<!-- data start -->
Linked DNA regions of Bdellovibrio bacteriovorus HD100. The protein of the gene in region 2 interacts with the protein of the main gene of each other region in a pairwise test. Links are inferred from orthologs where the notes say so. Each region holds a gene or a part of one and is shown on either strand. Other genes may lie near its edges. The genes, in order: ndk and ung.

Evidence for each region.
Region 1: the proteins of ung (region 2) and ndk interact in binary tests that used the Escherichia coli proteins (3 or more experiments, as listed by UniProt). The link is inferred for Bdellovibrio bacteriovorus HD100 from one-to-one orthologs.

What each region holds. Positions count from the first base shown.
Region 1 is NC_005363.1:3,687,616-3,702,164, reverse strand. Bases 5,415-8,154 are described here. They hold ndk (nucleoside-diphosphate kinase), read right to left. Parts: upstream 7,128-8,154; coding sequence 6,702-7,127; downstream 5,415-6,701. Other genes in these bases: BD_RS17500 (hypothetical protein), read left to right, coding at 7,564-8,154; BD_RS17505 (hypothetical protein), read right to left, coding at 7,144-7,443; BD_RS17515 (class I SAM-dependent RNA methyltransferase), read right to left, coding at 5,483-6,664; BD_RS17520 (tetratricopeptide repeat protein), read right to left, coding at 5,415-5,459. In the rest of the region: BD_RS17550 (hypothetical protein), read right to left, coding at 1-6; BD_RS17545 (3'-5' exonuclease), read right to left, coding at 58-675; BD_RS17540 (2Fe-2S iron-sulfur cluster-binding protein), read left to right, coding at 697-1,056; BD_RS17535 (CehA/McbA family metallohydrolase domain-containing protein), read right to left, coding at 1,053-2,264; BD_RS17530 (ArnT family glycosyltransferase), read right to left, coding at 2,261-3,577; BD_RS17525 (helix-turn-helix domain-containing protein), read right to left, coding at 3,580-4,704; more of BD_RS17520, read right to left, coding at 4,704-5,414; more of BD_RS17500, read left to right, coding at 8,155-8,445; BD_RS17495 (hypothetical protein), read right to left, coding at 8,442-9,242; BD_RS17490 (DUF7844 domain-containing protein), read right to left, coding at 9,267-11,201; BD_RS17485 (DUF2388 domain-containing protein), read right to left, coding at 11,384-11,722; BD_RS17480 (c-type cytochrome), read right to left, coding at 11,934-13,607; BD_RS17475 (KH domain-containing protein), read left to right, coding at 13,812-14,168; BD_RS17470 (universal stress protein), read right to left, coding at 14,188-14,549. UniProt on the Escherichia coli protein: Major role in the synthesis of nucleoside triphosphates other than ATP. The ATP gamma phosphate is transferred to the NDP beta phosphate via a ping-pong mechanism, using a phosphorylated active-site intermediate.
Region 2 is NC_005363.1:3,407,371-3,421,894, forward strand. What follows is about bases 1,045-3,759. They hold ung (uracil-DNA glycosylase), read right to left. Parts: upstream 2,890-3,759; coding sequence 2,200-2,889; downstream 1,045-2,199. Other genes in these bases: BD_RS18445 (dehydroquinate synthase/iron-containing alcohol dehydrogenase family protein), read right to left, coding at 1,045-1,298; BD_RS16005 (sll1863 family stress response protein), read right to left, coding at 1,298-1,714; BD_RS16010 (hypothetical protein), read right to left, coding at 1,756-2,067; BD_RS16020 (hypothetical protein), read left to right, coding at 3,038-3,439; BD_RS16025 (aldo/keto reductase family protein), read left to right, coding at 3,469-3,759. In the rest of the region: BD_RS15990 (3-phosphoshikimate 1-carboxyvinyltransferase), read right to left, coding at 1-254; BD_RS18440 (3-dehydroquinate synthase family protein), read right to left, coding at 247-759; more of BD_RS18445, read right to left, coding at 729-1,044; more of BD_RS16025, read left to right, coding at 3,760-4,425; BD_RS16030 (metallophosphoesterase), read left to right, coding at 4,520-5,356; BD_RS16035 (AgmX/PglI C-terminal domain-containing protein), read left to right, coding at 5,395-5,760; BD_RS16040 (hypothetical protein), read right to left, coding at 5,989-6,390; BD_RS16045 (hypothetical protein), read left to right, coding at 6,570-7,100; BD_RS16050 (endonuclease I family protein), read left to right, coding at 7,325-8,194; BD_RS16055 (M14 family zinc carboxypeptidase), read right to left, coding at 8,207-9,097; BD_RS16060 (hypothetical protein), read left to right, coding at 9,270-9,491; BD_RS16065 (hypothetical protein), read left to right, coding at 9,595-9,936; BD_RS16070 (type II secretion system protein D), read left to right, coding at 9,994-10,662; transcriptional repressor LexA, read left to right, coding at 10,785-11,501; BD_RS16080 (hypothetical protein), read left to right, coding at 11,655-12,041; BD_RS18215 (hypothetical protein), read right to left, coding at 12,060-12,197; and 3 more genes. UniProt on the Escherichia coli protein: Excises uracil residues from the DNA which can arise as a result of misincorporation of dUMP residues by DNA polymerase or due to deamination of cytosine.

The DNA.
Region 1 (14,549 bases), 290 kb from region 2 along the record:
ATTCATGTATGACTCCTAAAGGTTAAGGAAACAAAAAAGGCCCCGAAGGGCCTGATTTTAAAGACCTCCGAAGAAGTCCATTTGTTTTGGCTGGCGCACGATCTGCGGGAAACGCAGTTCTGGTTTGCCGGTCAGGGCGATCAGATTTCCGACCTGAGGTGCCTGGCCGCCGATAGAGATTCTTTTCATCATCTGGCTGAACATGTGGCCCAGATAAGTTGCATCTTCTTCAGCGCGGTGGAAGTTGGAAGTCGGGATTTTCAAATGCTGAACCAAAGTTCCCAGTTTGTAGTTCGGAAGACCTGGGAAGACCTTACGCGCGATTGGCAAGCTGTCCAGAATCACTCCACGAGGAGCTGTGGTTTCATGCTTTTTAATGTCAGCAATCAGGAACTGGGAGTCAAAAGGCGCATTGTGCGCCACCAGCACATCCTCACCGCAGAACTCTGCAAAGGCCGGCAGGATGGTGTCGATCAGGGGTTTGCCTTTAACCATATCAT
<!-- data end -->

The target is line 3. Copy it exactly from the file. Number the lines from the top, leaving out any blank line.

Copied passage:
Region 1: the proteins of ung (region 2) and ndk interact in binary tests that used the Escherichia coli proteins (3 or more experiments, as listed by UniProt). The link is inferred for Bdellovibrio bacteriovorus HD100 from one-to-one orthologs.